Analytical, Experimental, and Numerical Investigation of Partially Penetrating Barriers for Expanding Island Freshwater Lenses

Min Yan, Chunhui Lu, Adrian D. Werner, Jian Luo

Research output: Contribution to journalArticlepeer-review

20 Citations (Scopus)
29 Downloads (Pure)


Freshwater lenses are of great importance in supporting both the vulnerable ecosystems of small-to-medium oceanic islands and the lives of local inhabitants. Recently, an engineering approach that embeds a low-permeability, fully penetrating barrier along the shoreline was proposed and demonstrated under controlled conditions to be effective in enhancing island lens size. The current study extends that work by investigating the effect of partially penetrating barriers placed at the shoreline on both circular and strip island lenses, using: (1) sharp-interface analytical solutions, (2) dispersive numerical modeling, and (3) sand tank experimentation. Analytical, experimental, and numerical results are in reasonable agreement in terms of the freshwater-seawater interface. The findings indicate that partially penetrating barriers of sufficient depth (i.e., the freshwater depth in barrier from the fully penetrating barrier case) produce comparable results to fully penetrating barriers, and therefore, the former is more cost-effectiveness. Moreover, the minimum barrier depth (i.e., the “critical depth”) required to obtain approximately the same lens as that achieved using the fully penetrating barrier is estimable from the analytical solution, as verified by laboratory experiments and numerical simulations. The sensitivity analysis based on the analytical solution indicates that a lower barrier permeability and a greater barrier thickness, which lead to a higher freshwater storage (as expected), require a larger critical depth. The guidance on the design of partially penetrating shoreline barriers arising from this research adds to existing engineering techniques for enhancing freshwater resources on circular and strip islands.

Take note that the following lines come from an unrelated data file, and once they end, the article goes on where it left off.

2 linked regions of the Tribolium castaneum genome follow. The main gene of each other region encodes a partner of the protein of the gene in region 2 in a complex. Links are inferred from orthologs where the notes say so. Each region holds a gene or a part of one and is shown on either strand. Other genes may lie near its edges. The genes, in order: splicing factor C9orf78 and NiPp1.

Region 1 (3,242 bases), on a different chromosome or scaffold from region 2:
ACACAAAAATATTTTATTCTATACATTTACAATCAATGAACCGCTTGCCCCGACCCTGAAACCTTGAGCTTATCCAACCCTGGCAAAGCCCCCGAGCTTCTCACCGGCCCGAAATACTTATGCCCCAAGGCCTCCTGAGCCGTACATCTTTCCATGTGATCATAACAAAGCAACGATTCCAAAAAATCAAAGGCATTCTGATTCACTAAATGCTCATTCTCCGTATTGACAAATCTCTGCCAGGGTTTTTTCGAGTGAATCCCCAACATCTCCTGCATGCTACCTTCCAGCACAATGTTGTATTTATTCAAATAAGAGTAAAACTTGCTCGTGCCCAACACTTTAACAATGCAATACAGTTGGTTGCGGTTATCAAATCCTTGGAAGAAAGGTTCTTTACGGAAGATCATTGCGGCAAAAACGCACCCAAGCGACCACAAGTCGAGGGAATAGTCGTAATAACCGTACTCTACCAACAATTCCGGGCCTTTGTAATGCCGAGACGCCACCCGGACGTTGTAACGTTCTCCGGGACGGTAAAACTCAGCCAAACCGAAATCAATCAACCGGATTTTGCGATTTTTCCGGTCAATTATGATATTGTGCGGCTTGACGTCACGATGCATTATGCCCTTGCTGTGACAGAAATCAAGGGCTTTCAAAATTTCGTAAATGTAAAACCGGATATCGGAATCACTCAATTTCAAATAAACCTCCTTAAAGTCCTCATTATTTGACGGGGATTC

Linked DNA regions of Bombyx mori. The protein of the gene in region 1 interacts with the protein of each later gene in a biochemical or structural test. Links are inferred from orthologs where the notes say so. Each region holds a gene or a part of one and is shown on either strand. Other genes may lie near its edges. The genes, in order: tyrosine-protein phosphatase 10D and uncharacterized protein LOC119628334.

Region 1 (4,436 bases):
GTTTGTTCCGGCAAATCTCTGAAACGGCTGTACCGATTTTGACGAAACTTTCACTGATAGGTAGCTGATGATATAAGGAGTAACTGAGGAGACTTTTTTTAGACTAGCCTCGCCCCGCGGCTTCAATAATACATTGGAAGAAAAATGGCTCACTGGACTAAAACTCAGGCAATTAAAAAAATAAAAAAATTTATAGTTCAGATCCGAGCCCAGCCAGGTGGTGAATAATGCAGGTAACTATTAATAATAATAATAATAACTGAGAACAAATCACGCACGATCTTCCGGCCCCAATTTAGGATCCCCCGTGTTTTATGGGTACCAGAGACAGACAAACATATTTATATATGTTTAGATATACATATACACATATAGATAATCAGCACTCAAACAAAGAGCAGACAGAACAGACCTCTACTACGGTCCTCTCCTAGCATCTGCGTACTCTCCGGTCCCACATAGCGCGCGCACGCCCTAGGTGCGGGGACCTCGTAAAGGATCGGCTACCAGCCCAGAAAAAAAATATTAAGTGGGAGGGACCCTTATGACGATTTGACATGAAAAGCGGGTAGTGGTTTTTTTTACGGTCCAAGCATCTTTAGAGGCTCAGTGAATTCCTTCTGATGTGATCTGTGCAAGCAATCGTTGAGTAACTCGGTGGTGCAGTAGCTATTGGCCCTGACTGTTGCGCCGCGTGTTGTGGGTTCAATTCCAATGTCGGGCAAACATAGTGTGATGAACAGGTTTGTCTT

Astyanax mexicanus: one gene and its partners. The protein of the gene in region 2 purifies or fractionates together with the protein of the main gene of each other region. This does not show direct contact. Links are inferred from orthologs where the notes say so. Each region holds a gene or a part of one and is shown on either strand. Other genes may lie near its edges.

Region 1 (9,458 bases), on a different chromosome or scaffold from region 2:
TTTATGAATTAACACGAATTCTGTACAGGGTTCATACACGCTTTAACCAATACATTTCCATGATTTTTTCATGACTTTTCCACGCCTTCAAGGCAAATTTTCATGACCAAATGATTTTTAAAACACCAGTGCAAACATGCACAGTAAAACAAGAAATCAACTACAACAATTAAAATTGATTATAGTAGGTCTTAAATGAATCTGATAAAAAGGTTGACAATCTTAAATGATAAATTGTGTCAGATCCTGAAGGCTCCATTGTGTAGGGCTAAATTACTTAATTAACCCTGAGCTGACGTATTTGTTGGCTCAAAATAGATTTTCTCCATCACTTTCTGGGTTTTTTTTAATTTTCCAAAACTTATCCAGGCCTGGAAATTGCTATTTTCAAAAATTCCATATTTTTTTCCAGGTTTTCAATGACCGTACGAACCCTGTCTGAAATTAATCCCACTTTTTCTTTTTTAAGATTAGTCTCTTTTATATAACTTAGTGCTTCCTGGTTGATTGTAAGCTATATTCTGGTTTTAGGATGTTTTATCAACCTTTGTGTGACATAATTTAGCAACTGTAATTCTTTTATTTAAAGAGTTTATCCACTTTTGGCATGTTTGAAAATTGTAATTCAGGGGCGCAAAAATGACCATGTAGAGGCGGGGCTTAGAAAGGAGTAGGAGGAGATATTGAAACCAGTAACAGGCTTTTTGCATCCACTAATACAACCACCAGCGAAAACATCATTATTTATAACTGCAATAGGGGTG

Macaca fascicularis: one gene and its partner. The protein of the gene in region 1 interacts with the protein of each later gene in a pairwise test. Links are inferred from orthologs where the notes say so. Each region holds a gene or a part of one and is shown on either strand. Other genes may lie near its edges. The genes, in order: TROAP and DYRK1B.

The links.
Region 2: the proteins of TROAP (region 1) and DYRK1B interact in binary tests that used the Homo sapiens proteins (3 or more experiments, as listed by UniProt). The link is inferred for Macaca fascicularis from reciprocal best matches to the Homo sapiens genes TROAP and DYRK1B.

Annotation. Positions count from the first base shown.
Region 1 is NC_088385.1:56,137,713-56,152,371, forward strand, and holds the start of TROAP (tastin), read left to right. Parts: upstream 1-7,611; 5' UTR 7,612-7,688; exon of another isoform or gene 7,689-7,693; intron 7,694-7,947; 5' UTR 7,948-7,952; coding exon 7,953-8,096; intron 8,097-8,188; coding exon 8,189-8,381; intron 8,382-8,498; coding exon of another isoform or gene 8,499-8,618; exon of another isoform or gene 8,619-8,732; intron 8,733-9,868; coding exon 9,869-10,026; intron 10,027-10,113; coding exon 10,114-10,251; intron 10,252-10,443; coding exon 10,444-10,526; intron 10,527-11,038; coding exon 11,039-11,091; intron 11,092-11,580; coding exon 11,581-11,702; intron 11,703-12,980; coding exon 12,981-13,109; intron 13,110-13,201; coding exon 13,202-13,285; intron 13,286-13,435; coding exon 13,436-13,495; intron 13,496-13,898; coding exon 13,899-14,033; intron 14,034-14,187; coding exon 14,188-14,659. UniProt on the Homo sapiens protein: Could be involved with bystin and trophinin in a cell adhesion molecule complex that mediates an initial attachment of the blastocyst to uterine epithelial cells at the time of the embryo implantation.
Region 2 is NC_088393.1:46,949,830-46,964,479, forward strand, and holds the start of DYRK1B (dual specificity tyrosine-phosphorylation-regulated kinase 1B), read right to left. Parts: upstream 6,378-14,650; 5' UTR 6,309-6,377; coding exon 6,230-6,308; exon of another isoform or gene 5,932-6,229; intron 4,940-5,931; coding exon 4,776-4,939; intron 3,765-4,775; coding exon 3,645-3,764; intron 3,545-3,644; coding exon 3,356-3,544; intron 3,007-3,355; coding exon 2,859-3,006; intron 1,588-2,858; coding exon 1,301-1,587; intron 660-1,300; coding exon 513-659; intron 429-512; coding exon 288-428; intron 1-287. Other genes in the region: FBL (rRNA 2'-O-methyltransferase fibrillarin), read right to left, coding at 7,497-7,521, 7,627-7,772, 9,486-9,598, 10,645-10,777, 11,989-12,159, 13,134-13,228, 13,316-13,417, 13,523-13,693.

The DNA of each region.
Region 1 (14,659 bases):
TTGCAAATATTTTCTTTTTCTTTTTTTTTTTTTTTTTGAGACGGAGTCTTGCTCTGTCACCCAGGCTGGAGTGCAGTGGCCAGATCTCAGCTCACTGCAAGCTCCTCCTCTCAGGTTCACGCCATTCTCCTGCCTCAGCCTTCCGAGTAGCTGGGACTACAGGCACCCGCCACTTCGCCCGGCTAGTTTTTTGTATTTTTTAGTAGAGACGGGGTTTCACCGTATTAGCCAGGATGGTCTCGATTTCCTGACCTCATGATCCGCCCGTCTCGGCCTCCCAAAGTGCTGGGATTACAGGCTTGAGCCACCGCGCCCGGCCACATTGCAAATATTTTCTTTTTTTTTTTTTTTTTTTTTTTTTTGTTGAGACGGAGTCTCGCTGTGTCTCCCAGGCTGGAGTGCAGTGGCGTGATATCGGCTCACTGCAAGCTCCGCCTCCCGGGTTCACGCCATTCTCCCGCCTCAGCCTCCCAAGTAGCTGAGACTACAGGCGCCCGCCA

Original languageEnglish
Article numbere2020WR028386
Number of pages19
JournalWater Resources Research
Issue number3
Early online date12 Feb 2021
Publication statusPublished - Mar 2021


  • analytical solution
  • island hydrogeology
  • low-permeability barrier
  • seawater intrusion


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